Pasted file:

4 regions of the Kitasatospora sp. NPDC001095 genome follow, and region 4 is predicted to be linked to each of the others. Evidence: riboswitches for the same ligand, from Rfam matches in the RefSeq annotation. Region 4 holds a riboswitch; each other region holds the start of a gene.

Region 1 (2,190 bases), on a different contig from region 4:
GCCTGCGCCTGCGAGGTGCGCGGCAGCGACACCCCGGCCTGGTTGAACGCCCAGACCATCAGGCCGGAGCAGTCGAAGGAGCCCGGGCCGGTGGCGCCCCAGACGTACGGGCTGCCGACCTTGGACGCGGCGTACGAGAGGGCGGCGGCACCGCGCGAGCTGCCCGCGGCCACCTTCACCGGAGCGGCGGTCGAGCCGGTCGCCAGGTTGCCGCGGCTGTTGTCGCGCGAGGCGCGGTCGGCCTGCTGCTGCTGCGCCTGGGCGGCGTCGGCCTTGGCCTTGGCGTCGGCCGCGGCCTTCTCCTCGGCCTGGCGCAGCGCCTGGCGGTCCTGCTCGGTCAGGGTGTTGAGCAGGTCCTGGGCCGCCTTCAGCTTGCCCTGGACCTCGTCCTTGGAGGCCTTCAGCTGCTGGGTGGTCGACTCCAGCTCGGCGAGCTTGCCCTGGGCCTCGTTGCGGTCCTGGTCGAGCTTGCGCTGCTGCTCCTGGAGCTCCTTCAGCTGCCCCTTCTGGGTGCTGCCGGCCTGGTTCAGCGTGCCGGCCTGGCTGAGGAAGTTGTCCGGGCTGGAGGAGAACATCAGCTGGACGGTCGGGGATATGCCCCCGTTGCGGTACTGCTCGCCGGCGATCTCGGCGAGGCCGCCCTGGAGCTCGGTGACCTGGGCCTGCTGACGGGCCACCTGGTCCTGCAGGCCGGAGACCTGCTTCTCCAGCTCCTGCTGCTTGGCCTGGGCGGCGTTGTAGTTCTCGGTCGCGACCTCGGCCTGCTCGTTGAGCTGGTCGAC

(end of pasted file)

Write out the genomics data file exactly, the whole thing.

4 regions of the Kitasatospora sp. NPDC001095 genome follow, and region 4 is predicted to be linked to each of the others. Evidence: riboswitches for the same ligand, from Rfam matches in the RefSeq annotation. Region 4 holds a riboswitch; each other region holds the start of a gene.

Region 1 (2,190 bases), on a different contig from region 4:
GCCTGCGCCTGCGAGGTGCGCGGCAGCGACACCCCGGCCTGGTTGAACGCCCAGACCATCAGGCCGGAGCAGTCGAAGGAGCCCGGGCCGGTGGCGCCCCAGACGTACGGGCTGCCGACCTTGGACGCGGCGTACGAGAGGGCGGCGGCACCGCGCGAGCTGCCCGCGGCCACCTTCACCGGAGCGGCGGTCGAGCCGGTCGCCAGGTTGCCGCGGCTGTTGTCGCGCGAGGCGCGGTCGGCCTGCTGCTGCTGCGCCTGGGCGGCGTCGGCCTTGGCCTTGGCGTCGGCCGCGGCCTTCTCCTCGGCCTGGCGCAGCGCCTGGCGGTCCTGCTCGGTCAGGGTGTTGAGCAGGTCCTGGGCCGCCTTCAGCTTGCCCTGGACCTCGTCCTTGGAGGCCTTCAGCTGCTGGGTGGTCGACTCCAGCTCGGCGAGCTTGCCCTGGGCCTCGTTGCGGTCCTGGTCGAGCTTGCGCTGCTGCTCCTGGAGCTCCTTCAGCTGCCCCTTCTGGGTGCTGCCGGCCTGGTTCAGCGTGCCGGCCTGGCTGAGGAAGTTGTCCGGGCTGGAGGAGAACATCAGCTGGACGGTCGGGGATATGCCCCCGTTGCGGTACTGCTCGCCGGCGATCTCGGCGAGGCCGCCCTGGAGCTCGGTGACCTGGGCCTGCTGACGGGCCACCTGGTCCTGCAGGCCGGAGACCTGCTTCTCCAGCTCCTGCTGCTTGGCCTGGGCGGCGTTGTAGTTCTCGGTCGCGACCTCGGCCTGCTCGTTGAGCTGGTCGAC